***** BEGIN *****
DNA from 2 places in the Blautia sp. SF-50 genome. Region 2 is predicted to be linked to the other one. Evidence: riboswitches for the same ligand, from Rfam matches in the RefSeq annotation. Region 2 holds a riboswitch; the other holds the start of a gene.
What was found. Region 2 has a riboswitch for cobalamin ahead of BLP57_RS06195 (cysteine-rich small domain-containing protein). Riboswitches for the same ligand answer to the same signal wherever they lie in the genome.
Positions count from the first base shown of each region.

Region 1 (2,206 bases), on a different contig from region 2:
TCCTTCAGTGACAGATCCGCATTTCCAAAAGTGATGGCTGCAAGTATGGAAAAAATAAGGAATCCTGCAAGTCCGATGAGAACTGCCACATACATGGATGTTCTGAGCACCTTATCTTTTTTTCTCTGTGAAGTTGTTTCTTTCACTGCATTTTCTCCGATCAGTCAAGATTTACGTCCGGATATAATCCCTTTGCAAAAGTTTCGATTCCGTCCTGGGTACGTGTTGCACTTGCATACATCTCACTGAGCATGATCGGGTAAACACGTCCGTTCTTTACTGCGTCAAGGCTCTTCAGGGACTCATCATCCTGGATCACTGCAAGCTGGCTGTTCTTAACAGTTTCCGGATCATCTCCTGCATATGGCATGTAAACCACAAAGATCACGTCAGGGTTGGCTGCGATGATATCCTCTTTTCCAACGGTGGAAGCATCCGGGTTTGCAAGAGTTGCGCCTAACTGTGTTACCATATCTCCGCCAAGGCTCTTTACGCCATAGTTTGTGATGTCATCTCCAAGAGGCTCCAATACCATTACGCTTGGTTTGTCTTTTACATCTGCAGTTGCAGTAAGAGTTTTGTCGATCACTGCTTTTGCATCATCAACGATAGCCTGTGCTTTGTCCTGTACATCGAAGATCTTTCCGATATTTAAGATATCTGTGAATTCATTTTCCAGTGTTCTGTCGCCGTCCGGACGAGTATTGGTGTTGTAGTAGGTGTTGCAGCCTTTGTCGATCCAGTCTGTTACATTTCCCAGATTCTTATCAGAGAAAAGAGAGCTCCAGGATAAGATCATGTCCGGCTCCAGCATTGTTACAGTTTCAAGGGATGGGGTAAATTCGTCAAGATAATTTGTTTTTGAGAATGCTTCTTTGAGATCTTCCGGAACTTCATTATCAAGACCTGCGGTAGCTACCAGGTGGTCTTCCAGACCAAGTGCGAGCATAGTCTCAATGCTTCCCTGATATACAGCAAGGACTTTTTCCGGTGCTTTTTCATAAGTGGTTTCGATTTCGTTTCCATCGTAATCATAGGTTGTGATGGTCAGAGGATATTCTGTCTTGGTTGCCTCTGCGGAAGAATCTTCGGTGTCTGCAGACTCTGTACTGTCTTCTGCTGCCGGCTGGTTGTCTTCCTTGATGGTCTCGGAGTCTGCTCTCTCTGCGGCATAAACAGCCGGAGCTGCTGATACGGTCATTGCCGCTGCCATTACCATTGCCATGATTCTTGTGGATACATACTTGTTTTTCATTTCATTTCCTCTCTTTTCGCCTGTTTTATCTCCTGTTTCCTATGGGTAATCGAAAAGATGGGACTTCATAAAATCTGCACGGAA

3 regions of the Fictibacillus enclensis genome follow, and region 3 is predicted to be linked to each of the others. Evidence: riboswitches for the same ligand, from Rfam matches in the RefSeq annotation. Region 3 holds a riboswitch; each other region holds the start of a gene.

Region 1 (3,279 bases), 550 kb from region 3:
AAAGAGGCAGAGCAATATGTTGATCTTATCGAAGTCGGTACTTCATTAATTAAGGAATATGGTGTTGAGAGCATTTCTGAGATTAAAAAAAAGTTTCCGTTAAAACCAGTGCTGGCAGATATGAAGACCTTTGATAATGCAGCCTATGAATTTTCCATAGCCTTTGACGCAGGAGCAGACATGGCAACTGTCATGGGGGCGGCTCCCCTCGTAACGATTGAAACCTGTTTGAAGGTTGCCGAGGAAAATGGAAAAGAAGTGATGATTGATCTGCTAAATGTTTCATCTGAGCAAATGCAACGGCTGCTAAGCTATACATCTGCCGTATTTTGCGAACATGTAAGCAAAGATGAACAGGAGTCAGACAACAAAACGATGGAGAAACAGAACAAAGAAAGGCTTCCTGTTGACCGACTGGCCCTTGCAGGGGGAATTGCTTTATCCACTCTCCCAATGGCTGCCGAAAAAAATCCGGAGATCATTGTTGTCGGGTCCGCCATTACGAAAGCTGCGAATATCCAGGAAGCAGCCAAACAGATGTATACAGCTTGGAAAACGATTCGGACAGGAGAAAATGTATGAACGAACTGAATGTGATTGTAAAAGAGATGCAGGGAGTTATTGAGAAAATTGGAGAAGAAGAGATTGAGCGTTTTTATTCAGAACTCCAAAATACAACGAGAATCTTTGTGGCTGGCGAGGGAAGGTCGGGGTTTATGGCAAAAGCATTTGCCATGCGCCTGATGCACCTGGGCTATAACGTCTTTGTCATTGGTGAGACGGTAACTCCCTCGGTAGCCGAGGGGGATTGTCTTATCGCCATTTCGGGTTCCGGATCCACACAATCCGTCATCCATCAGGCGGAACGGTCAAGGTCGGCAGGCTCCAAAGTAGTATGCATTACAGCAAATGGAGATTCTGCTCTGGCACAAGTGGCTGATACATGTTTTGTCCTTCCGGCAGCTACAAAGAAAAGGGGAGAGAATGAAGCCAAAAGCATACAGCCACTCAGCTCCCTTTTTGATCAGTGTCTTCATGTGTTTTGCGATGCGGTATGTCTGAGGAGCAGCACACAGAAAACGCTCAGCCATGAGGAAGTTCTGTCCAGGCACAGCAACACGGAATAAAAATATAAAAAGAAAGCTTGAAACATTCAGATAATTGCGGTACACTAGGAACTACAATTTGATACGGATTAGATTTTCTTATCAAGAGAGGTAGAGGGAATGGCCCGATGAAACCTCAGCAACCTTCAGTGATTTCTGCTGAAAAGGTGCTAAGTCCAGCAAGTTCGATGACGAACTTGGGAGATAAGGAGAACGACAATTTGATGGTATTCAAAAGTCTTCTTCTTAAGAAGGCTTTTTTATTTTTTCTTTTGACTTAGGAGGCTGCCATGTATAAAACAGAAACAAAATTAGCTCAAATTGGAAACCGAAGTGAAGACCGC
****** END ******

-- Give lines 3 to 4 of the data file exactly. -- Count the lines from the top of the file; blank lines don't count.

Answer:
Positions count from the first base shown of each region.

Region 1 (2,206 bases), on a different contig from region 2: